Sir Jackie Stewart has contended that Max Mosley has finally 'gone too far' with his radical cost-cutting drive in F1 and that whilst 'the fat lady hasn't sung yet' in the damaging FIA/FOTA budget cap civil war, in the interests of peace and of averting a permanent schism at the pinnacle of international motorsport, the 69-year-old should resign from his position.

The eight FOTA dissenters are locked in crisis talks today (Friday) as on-track practice takes place ahead of this weekend's British Grand Prix at Silverstone, with Brawn GP team principal Ross Brawn having cancelled a BBC Radio Five Live interview to attend a meeting in Ferrari's motorhome.

In the wake of a stalemate that has persisted for weeks - with the teams insisting that Mosley's ?40 million budget cap is simply unworkable in such a short space of time, and the FIA President adamant that without it F1 will not survive - matters came to a head early this morning when FOTA announced that it was following through with its menace of forming a manufacturer-spearheaded breakaway series, a threat Mosley had previously dismissed.

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Aside from the cost cap debate, the Englishman's increasingly autocratic and arbitrary style of governance is also under fire, with FOTA angry at the manner in which the new regulations were introduced without prior consultation with the teams - what it perceives to be a dangerous precedent and one that it deems cannot be allowed to endure.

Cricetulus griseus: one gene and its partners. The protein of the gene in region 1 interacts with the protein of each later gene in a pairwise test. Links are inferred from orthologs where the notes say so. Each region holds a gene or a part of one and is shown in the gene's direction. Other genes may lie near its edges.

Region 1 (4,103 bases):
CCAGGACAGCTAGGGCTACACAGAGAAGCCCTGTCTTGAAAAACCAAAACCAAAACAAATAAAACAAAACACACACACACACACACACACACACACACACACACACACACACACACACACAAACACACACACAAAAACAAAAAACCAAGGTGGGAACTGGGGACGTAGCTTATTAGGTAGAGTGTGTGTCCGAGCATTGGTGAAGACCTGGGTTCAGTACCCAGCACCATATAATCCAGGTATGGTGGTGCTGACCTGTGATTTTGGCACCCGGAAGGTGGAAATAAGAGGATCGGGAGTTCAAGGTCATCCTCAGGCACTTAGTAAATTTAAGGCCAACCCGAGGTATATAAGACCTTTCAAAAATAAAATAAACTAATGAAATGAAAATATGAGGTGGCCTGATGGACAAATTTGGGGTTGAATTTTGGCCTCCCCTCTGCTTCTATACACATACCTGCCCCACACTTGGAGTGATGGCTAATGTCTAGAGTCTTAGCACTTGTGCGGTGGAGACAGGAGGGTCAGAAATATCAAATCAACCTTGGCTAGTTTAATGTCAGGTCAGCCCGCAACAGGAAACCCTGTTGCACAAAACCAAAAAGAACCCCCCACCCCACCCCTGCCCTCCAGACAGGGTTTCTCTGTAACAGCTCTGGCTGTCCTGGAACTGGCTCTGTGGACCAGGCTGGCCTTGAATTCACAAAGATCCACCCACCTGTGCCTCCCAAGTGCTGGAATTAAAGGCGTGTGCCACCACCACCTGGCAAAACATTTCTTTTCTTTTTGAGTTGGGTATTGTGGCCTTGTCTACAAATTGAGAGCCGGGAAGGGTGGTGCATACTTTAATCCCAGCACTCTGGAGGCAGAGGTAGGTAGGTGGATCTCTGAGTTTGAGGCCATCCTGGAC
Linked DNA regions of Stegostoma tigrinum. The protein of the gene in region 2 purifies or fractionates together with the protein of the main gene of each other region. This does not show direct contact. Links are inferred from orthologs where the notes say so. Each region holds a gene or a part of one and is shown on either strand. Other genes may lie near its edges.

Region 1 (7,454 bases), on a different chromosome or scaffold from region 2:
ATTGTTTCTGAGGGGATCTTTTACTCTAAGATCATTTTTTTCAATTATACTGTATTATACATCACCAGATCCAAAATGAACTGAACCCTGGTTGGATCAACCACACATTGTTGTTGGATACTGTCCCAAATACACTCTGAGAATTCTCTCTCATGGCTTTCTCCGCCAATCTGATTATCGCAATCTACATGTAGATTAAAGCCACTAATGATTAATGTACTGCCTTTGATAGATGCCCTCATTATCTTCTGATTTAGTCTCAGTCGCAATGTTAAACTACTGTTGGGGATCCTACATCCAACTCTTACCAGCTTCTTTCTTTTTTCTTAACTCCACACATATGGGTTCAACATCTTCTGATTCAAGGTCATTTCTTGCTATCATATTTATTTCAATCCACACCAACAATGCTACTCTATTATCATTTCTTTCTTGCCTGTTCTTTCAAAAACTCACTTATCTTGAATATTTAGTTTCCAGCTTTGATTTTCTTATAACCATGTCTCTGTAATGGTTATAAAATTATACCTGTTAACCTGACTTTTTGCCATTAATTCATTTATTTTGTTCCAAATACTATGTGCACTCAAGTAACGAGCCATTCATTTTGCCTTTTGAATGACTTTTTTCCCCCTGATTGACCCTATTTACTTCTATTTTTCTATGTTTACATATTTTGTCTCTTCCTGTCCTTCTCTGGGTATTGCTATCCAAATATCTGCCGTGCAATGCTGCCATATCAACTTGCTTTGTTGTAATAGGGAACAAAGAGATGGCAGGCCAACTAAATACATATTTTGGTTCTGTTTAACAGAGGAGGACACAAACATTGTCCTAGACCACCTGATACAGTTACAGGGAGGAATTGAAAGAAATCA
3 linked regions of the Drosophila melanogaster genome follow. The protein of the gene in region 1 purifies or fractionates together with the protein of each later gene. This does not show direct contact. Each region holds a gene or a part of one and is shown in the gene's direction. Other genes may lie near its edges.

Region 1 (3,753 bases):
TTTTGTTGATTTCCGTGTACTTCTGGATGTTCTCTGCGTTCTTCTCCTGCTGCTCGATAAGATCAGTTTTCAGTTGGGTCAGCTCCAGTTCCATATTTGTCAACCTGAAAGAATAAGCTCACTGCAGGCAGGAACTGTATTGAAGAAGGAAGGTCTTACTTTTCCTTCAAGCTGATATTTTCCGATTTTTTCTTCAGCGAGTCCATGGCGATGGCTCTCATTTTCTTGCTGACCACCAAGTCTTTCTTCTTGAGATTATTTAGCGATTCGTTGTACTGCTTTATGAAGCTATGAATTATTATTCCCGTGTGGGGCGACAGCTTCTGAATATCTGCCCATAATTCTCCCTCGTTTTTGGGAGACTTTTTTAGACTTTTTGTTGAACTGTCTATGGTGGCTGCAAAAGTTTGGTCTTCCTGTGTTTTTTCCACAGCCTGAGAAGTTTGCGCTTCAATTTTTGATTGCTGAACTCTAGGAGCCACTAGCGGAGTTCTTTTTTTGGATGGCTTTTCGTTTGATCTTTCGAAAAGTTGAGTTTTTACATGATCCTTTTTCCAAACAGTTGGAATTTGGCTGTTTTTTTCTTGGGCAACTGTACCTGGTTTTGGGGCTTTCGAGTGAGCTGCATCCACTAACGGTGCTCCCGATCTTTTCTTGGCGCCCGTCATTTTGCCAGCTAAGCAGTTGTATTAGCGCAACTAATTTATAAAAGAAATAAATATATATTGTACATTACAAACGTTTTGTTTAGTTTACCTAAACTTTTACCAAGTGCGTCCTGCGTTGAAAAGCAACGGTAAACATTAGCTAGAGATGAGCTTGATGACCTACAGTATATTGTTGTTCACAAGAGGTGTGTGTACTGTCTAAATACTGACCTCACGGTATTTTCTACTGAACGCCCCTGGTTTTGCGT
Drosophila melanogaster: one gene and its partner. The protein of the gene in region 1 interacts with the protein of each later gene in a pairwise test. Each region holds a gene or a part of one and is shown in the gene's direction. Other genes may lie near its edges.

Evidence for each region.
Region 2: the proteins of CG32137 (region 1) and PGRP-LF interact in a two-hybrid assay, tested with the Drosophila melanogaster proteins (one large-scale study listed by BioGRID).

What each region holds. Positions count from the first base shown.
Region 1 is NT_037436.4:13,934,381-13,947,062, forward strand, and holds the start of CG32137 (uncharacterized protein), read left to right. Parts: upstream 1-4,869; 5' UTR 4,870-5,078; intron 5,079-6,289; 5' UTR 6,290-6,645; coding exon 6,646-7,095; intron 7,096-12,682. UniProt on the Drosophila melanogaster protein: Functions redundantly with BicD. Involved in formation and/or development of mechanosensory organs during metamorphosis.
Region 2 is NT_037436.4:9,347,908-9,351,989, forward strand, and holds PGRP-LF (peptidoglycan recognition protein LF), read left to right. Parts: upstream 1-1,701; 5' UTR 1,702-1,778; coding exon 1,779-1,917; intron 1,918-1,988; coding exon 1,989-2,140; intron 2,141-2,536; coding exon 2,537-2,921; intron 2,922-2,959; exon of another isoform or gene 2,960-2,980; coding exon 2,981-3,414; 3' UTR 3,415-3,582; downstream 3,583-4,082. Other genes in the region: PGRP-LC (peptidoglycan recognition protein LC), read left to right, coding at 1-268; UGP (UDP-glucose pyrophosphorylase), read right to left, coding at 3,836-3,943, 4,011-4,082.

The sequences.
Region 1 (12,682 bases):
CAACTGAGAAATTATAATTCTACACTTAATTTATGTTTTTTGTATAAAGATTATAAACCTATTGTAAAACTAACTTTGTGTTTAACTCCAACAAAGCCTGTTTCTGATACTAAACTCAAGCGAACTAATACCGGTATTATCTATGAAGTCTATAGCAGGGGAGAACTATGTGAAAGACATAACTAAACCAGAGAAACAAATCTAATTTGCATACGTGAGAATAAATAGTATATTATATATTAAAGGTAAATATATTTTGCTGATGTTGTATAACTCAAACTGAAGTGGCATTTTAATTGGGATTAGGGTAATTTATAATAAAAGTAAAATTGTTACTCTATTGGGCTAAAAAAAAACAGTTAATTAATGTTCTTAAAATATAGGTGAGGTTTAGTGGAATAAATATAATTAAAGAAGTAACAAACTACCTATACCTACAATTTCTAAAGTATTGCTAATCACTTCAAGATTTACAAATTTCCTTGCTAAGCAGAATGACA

Former triple world champion Stewart pointed to the unprecedented $100 million sporting fine meted out to McLaren-Mercedes over the infamous espionage row two years ago as a sign that Mosley's rule is not as unbiased as it should be. The Scot suggested that the only way for F1 to avoid splitting irrevocably in two, as CART/Champ Cars and the Indy Racing League did across the Pond over a decade ago, would be for Mosley - whose involvement in a tabloid sex scandal early last year did untold damage to the sport - to step down. His current term in the most powerful and influential post in international motor racing is due to expire in October, and he has yet to reveal whether or not he intends to stand again.

"The fat lady hasn't sung yet," Stewart - who has rarely seen eye-to-eye with Mosley, and who was famously labelled a 'certified halfwit' by the FIA President two years ago - told international news agency Reuters. "FOTA have made a decision that they cannot go on with the governance in its present form. I think they (the teams) do want Max to go, because frankly some of the decisions made over the years have been very questionable.